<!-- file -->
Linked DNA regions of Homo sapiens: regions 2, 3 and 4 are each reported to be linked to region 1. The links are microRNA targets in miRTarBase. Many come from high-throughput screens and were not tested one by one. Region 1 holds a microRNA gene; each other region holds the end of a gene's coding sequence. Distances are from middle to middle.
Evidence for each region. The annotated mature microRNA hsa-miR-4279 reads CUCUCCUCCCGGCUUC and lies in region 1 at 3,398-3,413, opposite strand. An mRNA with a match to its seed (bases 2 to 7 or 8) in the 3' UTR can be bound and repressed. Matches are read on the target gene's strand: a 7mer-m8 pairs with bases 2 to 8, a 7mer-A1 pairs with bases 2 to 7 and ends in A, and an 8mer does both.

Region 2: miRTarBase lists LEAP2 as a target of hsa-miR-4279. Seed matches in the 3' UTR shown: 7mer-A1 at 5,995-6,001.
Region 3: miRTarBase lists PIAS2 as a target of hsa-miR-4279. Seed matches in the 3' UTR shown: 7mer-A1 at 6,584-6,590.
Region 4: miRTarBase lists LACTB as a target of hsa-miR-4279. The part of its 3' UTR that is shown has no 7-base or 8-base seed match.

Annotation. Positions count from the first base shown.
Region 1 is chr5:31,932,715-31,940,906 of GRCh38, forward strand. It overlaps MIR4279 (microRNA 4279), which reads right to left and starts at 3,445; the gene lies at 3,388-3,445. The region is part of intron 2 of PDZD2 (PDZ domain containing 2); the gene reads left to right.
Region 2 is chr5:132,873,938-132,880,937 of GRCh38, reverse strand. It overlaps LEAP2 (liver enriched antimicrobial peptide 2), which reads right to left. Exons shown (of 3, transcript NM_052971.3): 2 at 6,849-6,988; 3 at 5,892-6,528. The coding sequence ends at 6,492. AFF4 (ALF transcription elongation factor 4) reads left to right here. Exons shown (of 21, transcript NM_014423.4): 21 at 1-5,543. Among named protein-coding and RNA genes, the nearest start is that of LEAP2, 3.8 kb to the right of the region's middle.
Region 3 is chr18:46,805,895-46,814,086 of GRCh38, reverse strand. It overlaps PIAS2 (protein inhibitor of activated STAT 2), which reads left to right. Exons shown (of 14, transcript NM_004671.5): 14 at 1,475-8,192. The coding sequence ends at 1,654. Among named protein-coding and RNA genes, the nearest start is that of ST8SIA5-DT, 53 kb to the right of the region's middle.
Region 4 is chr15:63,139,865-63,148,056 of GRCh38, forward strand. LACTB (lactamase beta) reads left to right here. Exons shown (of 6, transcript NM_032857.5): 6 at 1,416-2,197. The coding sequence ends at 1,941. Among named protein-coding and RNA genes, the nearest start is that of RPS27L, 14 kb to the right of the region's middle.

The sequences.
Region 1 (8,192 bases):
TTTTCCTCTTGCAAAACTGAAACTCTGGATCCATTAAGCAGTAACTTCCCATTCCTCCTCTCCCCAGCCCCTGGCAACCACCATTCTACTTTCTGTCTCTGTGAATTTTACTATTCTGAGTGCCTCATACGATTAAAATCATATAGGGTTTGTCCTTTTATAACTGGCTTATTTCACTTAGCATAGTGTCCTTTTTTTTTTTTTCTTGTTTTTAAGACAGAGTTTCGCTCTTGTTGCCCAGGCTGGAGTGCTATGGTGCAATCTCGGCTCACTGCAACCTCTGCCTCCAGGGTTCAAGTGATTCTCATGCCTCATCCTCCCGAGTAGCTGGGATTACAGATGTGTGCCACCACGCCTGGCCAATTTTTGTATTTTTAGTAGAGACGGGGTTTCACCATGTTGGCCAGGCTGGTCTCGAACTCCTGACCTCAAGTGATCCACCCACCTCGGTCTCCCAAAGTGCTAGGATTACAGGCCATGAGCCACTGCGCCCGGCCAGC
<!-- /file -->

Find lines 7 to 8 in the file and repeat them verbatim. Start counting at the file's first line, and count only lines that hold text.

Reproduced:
Region 1 is chr5:31,932,715-31,940,906 of GRCh38, forward strand. It overlaps MIR4279 (microRNA 4279), which reads right to left and starts at 3,445; the gene lies at 3,388-3,445. The region is part of intron 2 of PDZD2 (PDZ domain containing 2); the gene reads left to right.
Region 2 is chr5:132,873,938-132,880,937 of GRCh38, reverse strand. It overlaps LEAP2 (liver enriched antimicrobial peptide 2), which reads right to left. Exons shown (of 3, transcript NM_052971.3): 2 at 6,849-6,988; 3 at 5,892-6,528. The coding sequence ends at 6,492. AFF4 (ALF transcription elongation factor 4) reads left to right here. Exons shown (of 21, transcript NM_014423.4): 21 at 1-5,543. Among named protein-coding and RNA genes, the nearest start is that of LEAP2, 3.8 kb to the right of the region's middle.